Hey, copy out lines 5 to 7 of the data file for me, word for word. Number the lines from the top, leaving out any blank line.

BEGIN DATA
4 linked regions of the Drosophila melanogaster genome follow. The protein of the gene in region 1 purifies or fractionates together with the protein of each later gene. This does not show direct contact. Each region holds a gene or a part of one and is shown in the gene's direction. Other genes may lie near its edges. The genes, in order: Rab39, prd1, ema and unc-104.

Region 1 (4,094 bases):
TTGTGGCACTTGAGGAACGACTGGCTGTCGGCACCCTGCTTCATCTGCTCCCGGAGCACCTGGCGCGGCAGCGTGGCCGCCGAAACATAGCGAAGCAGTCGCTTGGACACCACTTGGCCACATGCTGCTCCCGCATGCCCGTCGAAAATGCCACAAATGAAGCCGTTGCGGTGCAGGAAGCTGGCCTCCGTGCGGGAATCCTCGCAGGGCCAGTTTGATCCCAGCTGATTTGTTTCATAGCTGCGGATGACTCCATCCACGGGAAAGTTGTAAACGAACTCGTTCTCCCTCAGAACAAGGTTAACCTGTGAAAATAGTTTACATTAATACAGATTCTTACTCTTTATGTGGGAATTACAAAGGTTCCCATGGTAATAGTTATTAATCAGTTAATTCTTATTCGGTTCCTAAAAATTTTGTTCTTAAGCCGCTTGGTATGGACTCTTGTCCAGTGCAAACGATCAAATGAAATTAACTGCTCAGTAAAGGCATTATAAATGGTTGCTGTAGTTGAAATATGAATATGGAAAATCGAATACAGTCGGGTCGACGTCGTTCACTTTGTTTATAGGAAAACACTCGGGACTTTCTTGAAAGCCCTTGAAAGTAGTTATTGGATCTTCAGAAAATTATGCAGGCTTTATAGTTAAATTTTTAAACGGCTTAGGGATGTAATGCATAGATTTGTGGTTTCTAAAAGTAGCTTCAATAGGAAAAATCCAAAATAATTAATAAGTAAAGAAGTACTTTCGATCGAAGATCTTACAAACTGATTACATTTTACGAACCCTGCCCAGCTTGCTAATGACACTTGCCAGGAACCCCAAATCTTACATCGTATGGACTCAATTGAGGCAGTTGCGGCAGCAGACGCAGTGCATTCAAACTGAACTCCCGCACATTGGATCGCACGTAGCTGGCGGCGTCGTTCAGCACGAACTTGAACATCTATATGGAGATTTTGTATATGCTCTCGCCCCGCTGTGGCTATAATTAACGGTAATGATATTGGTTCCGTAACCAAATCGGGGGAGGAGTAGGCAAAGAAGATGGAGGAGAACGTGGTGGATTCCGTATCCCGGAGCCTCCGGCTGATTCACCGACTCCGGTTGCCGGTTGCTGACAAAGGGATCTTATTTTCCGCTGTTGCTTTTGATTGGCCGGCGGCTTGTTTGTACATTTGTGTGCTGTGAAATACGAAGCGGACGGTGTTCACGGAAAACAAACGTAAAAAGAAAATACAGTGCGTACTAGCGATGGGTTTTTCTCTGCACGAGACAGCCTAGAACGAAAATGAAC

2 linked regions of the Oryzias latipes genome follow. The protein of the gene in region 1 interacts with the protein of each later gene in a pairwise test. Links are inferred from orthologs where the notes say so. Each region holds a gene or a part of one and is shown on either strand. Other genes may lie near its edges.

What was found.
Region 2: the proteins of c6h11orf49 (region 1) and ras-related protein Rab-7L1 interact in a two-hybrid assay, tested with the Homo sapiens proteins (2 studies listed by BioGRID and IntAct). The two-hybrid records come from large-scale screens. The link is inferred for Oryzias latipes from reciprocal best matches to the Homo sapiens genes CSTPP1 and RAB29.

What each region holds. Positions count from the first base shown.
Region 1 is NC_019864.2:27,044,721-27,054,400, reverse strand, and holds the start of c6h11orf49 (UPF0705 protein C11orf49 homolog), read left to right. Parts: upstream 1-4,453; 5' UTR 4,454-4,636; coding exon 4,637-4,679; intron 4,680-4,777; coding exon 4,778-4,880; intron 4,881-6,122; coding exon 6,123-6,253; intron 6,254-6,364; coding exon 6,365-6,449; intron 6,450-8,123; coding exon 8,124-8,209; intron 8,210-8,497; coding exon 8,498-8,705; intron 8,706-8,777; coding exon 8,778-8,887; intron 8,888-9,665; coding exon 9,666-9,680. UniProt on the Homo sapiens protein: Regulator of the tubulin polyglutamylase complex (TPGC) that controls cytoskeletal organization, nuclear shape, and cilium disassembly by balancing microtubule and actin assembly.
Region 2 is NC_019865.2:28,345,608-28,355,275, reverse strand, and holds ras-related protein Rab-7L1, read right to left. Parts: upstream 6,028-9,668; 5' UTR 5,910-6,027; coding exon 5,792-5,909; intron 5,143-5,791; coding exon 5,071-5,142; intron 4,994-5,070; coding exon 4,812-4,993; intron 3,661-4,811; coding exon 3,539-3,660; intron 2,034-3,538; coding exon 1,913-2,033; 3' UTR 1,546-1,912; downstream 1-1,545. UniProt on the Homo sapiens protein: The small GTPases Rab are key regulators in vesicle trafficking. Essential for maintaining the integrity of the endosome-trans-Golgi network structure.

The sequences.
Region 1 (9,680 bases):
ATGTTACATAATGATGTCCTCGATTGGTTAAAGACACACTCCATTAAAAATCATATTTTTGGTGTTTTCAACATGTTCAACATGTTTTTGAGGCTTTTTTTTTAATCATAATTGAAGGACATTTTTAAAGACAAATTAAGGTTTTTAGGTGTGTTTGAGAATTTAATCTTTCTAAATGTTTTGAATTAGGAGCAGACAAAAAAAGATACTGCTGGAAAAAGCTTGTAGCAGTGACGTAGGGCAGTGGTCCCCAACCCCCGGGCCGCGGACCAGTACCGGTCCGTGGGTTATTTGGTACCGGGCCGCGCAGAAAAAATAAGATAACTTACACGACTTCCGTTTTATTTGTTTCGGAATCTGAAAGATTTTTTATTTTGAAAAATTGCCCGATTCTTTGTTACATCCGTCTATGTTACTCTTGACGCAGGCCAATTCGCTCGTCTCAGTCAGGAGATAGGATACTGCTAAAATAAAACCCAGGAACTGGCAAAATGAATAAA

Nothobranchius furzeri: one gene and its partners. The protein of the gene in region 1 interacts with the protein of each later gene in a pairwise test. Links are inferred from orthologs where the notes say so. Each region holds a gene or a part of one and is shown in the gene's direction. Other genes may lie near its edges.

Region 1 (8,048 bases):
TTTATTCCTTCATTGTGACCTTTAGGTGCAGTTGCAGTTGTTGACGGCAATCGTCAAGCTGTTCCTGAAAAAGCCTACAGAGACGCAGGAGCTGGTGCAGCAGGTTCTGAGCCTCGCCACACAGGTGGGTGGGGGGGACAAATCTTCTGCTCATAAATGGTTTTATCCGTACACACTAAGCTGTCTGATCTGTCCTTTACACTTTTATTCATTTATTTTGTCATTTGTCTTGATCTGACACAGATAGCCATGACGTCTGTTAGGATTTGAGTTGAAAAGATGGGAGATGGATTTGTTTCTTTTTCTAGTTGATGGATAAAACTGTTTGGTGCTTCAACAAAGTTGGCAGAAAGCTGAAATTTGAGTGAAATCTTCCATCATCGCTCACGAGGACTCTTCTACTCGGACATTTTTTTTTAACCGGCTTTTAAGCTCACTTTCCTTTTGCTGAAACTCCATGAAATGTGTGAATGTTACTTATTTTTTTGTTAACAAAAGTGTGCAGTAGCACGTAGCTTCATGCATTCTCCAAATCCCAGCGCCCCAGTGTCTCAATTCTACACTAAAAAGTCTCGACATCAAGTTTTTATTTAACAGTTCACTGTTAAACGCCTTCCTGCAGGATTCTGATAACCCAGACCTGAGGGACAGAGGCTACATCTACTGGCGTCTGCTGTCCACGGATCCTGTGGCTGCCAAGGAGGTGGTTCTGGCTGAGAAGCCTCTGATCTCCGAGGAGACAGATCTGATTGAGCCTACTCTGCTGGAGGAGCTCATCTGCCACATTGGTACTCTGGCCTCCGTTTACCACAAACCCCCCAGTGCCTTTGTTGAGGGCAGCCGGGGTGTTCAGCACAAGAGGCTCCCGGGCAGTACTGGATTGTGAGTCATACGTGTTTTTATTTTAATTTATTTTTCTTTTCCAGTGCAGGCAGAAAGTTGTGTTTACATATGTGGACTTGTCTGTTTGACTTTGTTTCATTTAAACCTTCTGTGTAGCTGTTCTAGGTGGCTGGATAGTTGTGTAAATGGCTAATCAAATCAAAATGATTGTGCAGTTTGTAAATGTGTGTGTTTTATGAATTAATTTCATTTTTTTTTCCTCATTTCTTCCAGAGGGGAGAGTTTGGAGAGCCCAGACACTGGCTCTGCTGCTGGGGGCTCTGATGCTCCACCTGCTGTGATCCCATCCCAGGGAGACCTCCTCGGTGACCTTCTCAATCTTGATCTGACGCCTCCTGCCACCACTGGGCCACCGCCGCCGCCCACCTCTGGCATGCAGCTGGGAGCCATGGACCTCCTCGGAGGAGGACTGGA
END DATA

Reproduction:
What was found.
Region 2: the proteins of c6h11orf49 (region 1) and ras-related protein Rab-7L1 interact in a two-hybrid assay, tested with the Homo sapiens proteins (2 studies listed by BioGRID and IntAct). The two-hybrid records come from large-scale screens. The link is inferred for Oryzias latipes from reciprocal best matches to the Homo sapiens genes CSTPP1 and RAB29.

What each region holds. Positions count from the first base shown.